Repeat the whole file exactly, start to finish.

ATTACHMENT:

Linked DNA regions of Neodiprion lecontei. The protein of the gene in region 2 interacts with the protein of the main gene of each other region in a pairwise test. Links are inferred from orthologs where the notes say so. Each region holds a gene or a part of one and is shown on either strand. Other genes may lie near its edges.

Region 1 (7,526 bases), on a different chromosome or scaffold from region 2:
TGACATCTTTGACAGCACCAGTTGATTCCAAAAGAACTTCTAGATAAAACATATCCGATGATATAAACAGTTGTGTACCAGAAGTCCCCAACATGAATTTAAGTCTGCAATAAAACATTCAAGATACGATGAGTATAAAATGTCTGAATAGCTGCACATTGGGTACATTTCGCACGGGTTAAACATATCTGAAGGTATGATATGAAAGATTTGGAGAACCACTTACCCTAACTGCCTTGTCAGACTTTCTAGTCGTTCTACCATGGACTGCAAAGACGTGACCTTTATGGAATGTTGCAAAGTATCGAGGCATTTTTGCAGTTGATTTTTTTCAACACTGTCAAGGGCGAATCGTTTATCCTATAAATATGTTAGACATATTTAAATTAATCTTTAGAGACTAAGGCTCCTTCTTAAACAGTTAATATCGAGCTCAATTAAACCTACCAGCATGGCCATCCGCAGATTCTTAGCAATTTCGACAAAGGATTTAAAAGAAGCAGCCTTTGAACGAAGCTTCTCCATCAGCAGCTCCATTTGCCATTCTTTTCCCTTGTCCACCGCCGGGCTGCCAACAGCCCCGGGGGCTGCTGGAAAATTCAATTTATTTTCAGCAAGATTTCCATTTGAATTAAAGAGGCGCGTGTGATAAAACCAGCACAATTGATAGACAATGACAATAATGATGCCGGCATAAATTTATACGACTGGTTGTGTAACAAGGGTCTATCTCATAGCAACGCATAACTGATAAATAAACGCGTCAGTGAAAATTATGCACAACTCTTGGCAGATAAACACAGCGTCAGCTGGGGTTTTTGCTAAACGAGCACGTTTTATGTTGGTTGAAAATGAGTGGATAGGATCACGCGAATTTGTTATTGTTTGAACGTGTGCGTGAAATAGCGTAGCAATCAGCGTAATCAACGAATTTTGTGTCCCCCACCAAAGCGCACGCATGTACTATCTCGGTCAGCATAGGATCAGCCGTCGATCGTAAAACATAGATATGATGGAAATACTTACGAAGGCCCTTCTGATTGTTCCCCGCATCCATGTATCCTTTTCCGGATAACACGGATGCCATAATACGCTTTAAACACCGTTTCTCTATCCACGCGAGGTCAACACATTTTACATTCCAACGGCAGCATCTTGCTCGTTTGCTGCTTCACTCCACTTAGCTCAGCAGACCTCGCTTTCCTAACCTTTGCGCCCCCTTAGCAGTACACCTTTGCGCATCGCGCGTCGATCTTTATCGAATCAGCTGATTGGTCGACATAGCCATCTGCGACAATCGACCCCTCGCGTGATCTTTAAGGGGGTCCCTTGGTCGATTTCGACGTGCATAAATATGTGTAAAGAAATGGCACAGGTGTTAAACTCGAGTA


Linked DNA regions of Neodiprion lecontei. The protein of the gene in region 2 interacts with the protein of the main gene of each other region in a pairwise test. Links are inferred from orthologs where the notes say so. Each region holds a gene or a part of one and is shown on either strand. Other genes may lie near its edges.

Region 1 (7,526 bases), on a different chromosome or scaffold from region 2:
TGACATCTTTGACAGCACCAGTTGATTCCAAAAGAACTTCTAGATAAAACATATCCGATGATATAAACAGTTGTGTACCAGAAGTCCCCAACATGAATTTAAGTCTGCAATAAAACATTCAAGATACGATGAGTATAAAATGTCTGAATAGCTGCACATTGGGTACATTTCGCACGGGTTAAACATATCTGAAGGTATGATATGAAAGATTTGGAGAACCACTTACCCTAACTGCCTTGTCAGACTTTCTAGTCGTTCTACCATGGACTGCAAAGACGTGACCTTTATGGAATGTTGCAAAGTATCGAGGCATTTTTGCAGTTGATTTTTTTCAACACTGTCAAGGGCGAATCGTTTATCCTATAAATATGTTAGACATATTTAAATTAATCTTTAGAGACTAAGGCTCCTTCTTAAACAGTTAATATCGAGCTCAATTAAACCTACCAGCATGGCCATCCGCAGATTCTTAGCAATTTCGACAAAGGATTTAAAAGAAGCAGCCTTTGAACGAAGCTTCTCCATCAGCAGCTCCATTTGCCATTCTTTTCCCTTGTCCACCGCCGGGCTGCCAACAGCCCCGGGGGCTGCTGGAAAATTCAATTTATTTTCAGCAAGATTTCCATTTGAATTAAAGAGGCGCGTGTGATAAAACCAGCACAATTGATAGACAATGACAATAATGATGCCGGCATAAATTTATACGACTGGTTGTGTAACAAGGGTCTATCTCATAGCAACGCATAACTGATAAATAAACGCGTCAGTGAAAATTATGCACAACTCTTGGCAGATAAACACAGCGTCAGCTGGGGTTTTTGCTAAACGAGCACGTTTTATGTTGGTTGAAAATGAGTGGATAGGATCACGCGAATTTGTTATTGTTTGAACGTGTGCGTGAAATAGCGTAGCAATCAGCGTAATCAACGAATTTTGTGTCCCCCACCAAAGCGCACGCATGTACTATCTCGGTCAGCATAGGATCAGCCGTCGATCGTAAAACATAGATATGATGGAAATACTTACGAAGGCCCTTCTGATTGTTCCCCGCATCCATGTATCCTTTTCCGGATAACACGGATGCCATAATACGCTTTAAACACCGTTTCTCTATCCACGCGAGGTCAACACATTTTACATTCCAACGGCAGCATCTTGCTCGTTTGCTGCTTCACTCCACTTAGCTCAGCAGACCTCGCTTTCCTAACCTTTGCGCCCCCTTAGCAGTACACCTTTGCGCATCGCGCGTCGATCTTTATCGAATCAGCTGATTGGTCGACATAGCCATCTGCGACAATCGACCCCTCGCGTGATCTTTAAGGGGGTCCCTTGGTCGATTTCGACGTGCATAAATATGTGTAAAGAAATGGCACAGGTGTTAAACTCGAGTA